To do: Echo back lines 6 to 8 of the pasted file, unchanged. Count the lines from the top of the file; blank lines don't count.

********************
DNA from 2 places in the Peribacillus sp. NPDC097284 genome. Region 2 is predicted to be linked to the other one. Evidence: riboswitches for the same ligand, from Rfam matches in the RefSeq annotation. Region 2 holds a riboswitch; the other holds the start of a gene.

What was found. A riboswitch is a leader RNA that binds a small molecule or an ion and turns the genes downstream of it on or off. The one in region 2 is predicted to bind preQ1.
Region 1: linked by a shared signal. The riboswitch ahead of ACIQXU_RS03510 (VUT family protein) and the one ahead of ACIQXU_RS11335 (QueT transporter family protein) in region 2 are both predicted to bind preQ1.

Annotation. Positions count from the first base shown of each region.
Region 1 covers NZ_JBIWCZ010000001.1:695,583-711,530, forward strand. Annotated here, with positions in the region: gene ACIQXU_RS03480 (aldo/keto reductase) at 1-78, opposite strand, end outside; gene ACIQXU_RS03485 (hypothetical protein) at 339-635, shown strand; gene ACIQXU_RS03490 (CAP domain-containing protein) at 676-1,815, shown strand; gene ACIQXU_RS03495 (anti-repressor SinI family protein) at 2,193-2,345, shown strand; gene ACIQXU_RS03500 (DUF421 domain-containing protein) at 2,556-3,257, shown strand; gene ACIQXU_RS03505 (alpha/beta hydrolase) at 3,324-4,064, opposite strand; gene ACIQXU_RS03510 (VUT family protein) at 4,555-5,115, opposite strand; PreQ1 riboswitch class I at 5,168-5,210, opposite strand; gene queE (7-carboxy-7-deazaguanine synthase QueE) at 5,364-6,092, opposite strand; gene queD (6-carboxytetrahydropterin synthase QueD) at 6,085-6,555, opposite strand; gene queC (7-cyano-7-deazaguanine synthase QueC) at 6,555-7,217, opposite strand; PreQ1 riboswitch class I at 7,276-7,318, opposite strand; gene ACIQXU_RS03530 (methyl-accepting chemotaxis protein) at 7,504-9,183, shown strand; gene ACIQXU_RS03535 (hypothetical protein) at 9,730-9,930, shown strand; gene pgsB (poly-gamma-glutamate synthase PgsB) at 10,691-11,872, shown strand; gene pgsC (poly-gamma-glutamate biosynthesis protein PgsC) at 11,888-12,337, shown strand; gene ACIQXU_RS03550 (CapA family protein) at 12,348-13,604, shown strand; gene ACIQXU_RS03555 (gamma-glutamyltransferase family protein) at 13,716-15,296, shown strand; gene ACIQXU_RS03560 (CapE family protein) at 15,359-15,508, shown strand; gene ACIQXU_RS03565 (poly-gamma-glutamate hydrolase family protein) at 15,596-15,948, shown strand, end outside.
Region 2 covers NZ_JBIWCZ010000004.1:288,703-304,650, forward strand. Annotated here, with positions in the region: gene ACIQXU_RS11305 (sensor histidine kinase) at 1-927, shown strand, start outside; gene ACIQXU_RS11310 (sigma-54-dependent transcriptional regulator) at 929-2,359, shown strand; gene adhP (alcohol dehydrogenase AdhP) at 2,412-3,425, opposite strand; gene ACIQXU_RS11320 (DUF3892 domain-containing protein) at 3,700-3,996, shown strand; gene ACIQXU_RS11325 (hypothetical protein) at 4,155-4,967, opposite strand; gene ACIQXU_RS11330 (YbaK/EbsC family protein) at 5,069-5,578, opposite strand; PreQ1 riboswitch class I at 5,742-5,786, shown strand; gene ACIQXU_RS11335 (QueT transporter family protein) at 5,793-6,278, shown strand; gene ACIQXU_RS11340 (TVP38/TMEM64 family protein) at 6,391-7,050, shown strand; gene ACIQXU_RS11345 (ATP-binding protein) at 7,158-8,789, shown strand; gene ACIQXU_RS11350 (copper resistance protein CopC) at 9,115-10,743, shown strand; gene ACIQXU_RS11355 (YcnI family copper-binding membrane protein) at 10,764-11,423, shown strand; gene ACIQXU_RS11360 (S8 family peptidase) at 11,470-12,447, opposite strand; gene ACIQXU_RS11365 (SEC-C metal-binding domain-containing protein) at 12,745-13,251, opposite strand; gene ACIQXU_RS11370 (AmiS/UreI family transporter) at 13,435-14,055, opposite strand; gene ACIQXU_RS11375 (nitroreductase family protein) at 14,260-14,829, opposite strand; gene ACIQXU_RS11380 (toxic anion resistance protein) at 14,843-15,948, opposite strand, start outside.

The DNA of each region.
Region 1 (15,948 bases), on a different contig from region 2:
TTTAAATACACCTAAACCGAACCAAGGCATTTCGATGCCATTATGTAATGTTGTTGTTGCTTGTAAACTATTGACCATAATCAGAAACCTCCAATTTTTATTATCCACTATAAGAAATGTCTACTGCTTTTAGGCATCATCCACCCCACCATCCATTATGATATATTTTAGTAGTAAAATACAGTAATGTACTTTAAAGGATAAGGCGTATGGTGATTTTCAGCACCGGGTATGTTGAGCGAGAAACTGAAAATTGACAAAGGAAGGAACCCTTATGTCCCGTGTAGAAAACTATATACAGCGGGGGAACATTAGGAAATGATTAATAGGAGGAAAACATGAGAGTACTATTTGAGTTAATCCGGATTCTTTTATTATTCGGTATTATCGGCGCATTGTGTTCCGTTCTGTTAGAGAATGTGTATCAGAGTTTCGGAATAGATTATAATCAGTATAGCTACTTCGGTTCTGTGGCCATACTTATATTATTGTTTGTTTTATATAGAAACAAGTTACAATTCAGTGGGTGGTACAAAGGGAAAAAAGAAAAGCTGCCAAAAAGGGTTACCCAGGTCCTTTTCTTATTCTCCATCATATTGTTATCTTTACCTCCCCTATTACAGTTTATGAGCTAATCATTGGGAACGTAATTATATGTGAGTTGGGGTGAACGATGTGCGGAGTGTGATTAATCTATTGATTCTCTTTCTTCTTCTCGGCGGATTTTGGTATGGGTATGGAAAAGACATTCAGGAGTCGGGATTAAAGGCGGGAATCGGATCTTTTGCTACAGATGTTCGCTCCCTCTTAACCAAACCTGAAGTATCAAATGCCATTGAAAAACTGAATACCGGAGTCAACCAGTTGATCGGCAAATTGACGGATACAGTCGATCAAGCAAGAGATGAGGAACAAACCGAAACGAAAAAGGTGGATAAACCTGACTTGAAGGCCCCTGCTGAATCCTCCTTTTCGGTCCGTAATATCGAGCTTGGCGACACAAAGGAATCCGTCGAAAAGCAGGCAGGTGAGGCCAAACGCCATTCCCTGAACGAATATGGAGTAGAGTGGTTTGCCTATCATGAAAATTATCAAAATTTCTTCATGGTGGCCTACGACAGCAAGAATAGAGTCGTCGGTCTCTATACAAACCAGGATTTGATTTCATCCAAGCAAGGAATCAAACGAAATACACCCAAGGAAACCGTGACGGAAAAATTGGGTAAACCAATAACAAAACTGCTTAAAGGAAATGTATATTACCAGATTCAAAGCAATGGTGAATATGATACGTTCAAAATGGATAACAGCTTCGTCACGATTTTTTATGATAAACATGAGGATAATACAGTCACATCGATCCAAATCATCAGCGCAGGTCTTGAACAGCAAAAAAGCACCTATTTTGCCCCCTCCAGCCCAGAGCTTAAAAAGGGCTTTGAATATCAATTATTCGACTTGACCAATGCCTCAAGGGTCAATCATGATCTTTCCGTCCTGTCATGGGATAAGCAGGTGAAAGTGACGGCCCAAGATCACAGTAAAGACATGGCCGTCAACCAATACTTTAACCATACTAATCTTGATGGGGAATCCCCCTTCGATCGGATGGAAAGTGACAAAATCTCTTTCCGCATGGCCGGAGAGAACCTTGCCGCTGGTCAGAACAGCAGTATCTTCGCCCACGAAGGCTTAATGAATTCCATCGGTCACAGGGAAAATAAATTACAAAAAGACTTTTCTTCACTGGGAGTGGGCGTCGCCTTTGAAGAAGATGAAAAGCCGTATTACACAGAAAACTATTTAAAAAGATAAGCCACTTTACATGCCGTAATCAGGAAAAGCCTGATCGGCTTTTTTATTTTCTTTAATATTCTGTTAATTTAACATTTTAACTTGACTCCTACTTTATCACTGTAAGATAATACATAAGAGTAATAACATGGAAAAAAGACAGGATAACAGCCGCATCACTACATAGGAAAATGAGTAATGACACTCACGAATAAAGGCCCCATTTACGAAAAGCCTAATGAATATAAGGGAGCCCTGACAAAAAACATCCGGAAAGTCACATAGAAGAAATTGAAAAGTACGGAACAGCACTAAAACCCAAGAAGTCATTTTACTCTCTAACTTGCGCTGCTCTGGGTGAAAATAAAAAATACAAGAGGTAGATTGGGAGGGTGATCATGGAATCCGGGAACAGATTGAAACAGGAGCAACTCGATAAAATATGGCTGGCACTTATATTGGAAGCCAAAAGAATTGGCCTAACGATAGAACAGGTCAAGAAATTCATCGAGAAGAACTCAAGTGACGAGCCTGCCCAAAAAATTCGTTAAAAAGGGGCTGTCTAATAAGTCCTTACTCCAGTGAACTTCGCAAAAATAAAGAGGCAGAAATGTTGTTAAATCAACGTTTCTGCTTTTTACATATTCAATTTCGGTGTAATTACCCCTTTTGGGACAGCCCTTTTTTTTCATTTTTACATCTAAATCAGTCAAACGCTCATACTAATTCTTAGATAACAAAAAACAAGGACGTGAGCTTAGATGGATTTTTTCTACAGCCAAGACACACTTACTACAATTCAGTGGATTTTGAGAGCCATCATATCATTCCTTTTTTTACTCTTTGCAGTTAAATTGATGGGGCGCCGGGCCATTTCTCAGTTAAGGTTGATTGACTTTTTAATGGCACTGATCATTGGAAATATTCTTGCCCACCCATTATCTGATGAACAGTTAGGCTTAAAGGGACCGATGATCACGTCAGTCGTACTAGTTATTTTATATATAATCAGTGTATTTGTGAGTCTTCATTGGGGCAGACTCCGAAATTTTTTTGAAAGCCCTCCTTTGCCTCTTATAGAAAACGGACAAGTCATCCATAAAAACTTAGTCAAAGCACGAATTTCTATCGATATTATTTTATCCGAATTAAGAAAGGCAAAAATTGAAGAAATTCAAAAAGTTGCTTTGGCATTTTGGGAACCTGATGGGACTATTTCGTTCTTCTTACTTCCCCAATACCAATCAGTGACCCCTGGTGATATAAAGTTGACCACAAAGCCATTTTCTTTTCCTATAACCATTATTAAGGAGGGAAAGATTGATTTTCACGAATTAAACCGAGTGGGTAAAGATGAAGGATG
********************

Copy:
Region 2 covers NZ_JBIWCZ010000004.1:288,703-304,650, forward strand. Annotated here, with positions in the region: gene ACIQXU_RS11305 (sensor histidine kinase) at 1-927, shown strand, start outside; gene ACIQXU_RS11310 (sigma-54-dependent transcriptional regulator) at 929-2,359, shown strand; gene adhP (alcohol dehydrogenase AdhP) at 2,412-3,425, opposite strand; gene ACIQXU_RS11320 (DUF3892 domain-containing protein) at 3,700-3,996, shown strand; gene ACIQXU_RS11325 (hypothetical protein) at 4,155-4,967, opposite strand; gene ACIQXU_RS11330 (YbaK/EbsC family protein) at 5,069-5,578, opposite strand; PreQ1 riboswitch class I at 5,742-5,786, shown strand; gene ACIQXU_RS11335 (QueT transporter family protein) at 5,793-6,278, shown strand; gene ACIQXU_RS11340 (TVP38/TMEM64 family protein) at 6,391-7,050, shown strand; gene ACIQXU_RS11345 (ATP-binding protein) at 7,158-8,789, shown strand; gene ACIQXU_RS11350 (copper resistance protein CopC) at 9,115-10,743, shown strand; gene ACIQXU_RS11355 (YcnI family copper-binding membrane protein) at 10,764-11,423, shown strand; gene ACIQXU_RS11360 (S8 family peptidase) at 11,470-12,447, opposite strand; gene ACIQXU_RS11365 (SEC-C metal-binding domain-containing protein) at 12,745-13,251, opposite strand; gene ACIQXU_RS11370 (AmiS/UreI family transporter) at 13,435-14,055, opposite strand; gene ACIQXU_RS11375 (nitroreductase family protein) at 14,260-14,829, opposite strand; gene ACIQXU_RS11380 (toxic anion resistance protein) at 14,843-15,948, opposite strand, start outside.

The DNA of each region.
Region 1 (15,948 bases), on a different contig from region 2: